Hosni Mubarak has shut down Al Jazeera in Egypt, choked off internet and cell phone service, and has begun arresting journalists. But he hasn't cracked down brutally like Mahmoud Ahmadinejad -- and my bet is he won't try. In his heart, if not in his administration, I suspect that he cares about the opinions of Egyptians and of humankind. He needs a lightning visit to Oslo, Norway, where I offer myself as a guide for a quick one-stop tour along the harbor area of this historic city. We won't be stopping at the Nobel Peace Prize Center. I have something else to show him. We can go there on foot.
I'll take him up the bluffs along the harbor to Oslo's ancient fort, which dates to the thirteenth century. In one of the old buildings perched atop the fortress wall, is the Norwegian World War II Resistance Museum, a modest place. We can skip most of the exhibits. What I want him to see is the crude radios cobbled together by the Norwegians when the Germans outlawed the social networking and communications of that era. My favorite uses the bridgework of a political prisoner as critical wiring. I want to show him the sheaths and sheaths of underground newspapers that flourished -- most of them hand-lettered and stenciled -- despite the German bans, threats, and merciless punishments. I want to show him the photographs of the determined young faces of the resistance workers who wrote and edited the newspapers in closets and cellars and sheds, and distributed them by hand in secret and at great risk. I want him to see the boxes and crates and books that were modified to hide messages sent to the Allies, the briefcase with a secret compartment, the letter in invisible ink, the shoe with the hollowed-out heel.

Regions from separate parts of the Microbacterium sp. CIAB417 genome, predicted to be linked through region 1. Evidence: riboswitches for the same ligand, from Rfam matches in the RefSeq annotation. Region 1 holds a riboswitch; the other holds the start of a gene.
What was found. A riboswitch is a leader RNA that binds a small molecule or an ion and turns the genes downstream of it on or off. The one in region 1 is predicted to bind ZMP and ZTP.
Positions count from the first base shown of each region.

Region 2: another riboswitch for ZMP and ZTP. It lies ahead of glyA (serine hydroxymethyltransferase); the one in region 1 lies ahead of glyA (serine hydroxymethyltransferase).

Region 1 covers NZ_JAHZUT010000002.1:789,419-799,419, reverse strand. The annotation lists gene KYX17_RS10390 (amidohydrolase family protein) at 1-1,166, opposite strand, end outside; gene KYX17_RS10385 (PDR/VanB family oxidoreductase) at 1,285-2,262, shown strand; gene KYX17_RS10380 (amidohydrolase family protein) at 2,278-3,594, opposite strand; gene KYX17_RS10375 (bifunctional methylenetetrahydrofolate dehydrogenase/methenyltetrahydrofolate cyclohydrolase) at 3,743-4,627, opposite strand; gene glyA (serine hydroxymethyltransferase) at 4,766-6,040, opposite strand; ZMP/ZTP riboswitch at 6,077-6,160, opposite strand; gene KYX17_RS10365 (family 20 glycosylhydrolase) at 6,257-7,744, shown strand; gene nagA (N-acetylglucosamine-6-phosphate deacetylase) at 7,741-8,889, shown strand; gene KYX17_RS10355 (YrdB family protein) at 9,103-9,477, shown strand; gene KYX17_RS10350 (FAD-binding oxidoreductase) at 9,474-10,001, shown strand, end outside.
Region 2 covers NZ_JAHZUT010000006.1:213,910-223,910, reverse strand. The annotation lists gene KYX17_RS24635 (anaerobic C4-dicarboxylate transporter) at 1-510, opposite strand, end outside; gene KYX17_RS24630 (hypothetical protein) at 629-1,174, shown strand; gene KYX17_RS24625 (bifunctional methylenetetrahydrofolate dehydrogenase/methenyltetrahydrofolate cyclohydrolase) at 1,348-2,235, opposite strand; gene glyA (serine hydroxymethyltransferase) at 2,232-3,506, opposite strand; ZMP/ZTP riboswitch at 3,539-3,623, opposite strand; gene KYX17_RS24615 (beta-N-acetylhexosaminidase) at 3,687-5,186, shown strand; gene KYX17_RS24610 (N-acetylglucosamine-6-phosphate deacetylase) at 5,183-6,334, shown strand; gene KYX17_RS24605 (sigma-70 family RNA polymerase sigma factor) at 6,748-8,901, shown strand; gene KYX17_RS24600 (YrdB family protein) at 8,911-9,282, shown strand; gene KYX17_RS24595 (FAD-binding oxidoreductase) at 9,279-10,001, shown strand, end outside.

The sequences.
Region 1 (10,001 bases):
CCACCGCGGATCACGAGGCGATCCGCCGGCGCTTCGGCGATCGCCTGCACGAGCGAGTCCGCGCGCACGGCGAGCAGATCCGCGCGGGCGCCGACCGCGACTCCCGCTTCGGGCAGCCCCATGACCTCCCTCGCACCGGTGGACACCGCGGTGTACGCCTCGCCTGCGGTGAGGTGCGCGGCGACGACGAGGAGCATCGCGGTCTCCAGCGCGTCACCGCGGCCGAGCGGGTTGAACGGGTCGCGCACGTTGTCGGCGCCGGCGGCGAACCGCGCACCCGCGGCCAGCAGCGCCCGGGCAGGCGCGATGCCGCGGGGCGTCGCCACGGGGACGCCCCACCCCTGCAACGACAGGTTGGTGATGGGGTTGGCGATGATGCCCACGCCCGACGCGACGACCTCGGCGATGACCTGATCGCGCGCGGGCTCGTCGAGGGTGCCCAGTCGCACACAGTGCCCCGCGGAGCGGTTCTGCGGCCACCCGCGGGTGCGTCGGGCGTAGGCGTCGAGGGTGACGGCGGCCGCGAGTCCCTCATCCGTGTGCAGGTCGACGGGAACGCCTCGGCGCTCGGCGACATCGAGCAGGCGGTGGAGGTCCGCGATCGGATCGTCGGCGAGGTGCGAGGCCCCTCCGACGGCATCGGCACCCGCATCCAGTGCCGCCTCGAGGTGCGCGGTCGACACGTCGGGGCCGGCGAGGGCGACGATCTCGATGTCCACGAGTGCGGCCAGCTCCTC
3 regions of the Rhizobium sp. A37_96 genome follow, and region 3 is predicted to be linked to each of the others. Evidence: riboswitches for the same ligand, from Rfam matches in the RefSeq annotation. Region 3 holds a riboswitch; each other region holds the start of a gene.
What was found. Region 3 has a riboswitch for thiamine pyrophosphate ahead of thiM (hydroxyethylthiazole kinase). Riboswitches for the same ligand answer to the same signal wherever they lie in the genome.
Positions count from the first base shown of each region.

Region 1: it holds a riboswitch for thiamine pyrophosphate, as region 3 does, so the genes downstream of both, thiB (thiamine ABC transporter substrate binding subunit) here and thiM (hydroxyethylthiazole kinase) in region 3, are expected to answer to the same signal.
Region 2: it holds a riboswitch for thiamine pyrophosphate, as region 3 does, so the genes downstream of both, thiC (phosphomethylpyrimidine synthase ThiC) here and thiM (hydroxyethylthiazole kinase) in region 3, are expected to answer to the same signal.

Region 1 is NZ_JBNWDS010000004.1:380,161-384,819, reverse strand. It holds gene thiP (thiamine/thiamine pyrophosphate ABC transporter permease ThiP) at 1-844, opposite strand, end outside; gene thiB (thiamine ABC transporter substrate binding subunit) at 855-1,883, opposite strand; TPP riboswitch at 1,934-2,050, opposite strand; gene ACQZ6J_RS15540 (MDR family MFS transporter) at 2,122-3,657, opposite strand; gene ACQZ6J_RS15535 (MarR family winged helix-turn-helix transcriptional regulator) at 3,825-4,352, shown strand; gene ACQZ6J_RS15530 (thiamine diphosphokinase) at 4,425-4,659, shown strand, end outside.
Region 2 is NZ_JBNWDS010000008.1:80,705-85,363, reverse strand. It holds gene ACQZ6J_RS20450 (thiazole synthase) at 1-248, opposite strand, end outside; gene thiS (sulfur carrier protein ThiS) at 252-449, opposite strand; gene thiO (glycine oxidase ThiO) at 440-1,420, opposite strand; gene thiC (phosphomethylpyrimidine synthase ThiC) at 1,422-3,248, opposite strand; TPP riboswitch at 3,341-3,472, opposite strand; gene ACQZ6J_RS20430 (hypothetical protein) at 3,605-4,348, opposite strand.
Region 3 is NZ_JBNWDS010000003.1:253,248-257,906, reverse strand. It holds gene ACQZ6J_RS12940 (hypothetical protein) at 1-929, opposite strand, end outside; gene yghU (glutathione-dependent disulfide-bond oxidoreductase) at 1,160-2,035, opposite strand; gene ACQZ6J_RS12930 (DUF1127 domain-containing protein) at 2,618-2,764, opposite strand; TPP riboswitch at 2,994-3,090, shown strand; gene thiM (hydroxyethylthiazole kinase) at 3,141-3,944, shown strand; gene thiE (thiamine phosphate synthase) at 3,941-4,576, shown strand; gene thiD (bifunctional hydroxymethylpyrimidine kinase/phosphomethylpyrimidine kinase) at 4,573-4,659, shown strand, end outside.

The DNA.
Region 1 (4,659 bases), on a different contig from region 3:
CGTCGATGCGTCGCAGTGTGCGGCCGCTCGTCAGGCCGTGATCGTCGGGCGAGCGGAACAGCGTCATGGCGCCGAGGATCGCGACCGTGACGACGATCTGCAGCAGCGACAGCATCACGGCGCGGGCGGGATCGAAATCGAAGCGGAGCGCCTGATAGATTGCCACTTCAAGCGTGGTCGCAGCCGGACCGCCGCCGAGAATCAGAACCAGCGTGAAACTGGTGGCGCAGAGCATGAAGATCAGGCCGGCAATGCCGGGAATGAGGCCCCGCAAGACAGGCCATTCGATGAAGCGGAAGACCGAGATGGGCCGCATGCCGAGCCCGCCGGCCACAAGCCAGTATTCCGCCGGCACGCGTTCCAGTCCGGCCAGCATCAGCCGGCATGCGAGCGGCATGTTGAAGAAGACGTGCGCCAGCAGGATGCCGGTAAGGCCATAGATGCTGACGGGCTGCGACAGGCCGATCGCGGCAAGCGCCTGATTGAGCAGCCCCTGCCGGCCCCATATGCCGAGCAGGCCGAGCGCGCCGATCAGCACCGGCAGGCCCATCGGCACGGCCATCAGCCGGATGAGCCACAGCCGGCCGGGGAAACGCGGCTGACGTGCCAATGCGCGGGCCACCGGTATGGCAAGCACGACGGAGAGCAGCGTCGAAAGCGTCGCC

No one could silence the Norwegians, not the Gestapo headquartered a few blocks from this museum, or the nearly 400,000 German soldiers stationed in the country, despite the fact that in 1942 there were barely 3 million Norwegians. This is a stubborn country.
The story told in this old building is not unique, of course. That's the reason I want to take Mubarak there, to remind him that every resistance movement in the world has the same story to tell: Desperate people will take every risk to win their freedom. Not all succeed, but Egypt has been restless for a decade, and there are eighty million Egyptians. Mubarak isn't barbarous enough to keep them quiet.
There's one more exhibit I want to show to Mubarak, in my mind the prize of the museum. A simple black plaque, abraded with years of wear, is mounted next to a small light box. Mounted inside the box, like a six-inch, backlit screen, is a piece of coarse paper pricked through like lace. It takes your eyes a moment to realize that the pricks form words and sentences, line after line, in neat, precise lettering. This is the diary, written on toilet paper with a pin, of an Oslo journalist, Petter Moen, who was arrested and imprisoned by the Gestapo in 1944. The plaque says: "Wads of five sheets each were stuffed into a ventilating shaft which ran under the floor."
Moen died during transport to Germany later that year, but his diary was recovered after the war and widely published. Even this tiny sample still shouts out its message: You will never silence my voice.
As we leave the museum, I'll ask Mubarak to take in the view of Oslo from the high fortress walls. Just across the harbor is the Nobel Peace Center and Oslo's vast city hall, where the Peace Prize is awarded. Two Egyptians have won the Peace Prize: Mubarak's predecessor, Anwar El Sadat, and Mohamad ElBaradei, who is hot on his heels. Two others have won in Chemistry and Literature, Ahmed Zewail, and the great Naguib Mahfouz, who once said, "If the urge to write should ever leave me, I want that day to be my last."
Follow Anastasia Hobbet on Twitter: www.twitter.com/anastasiahobbet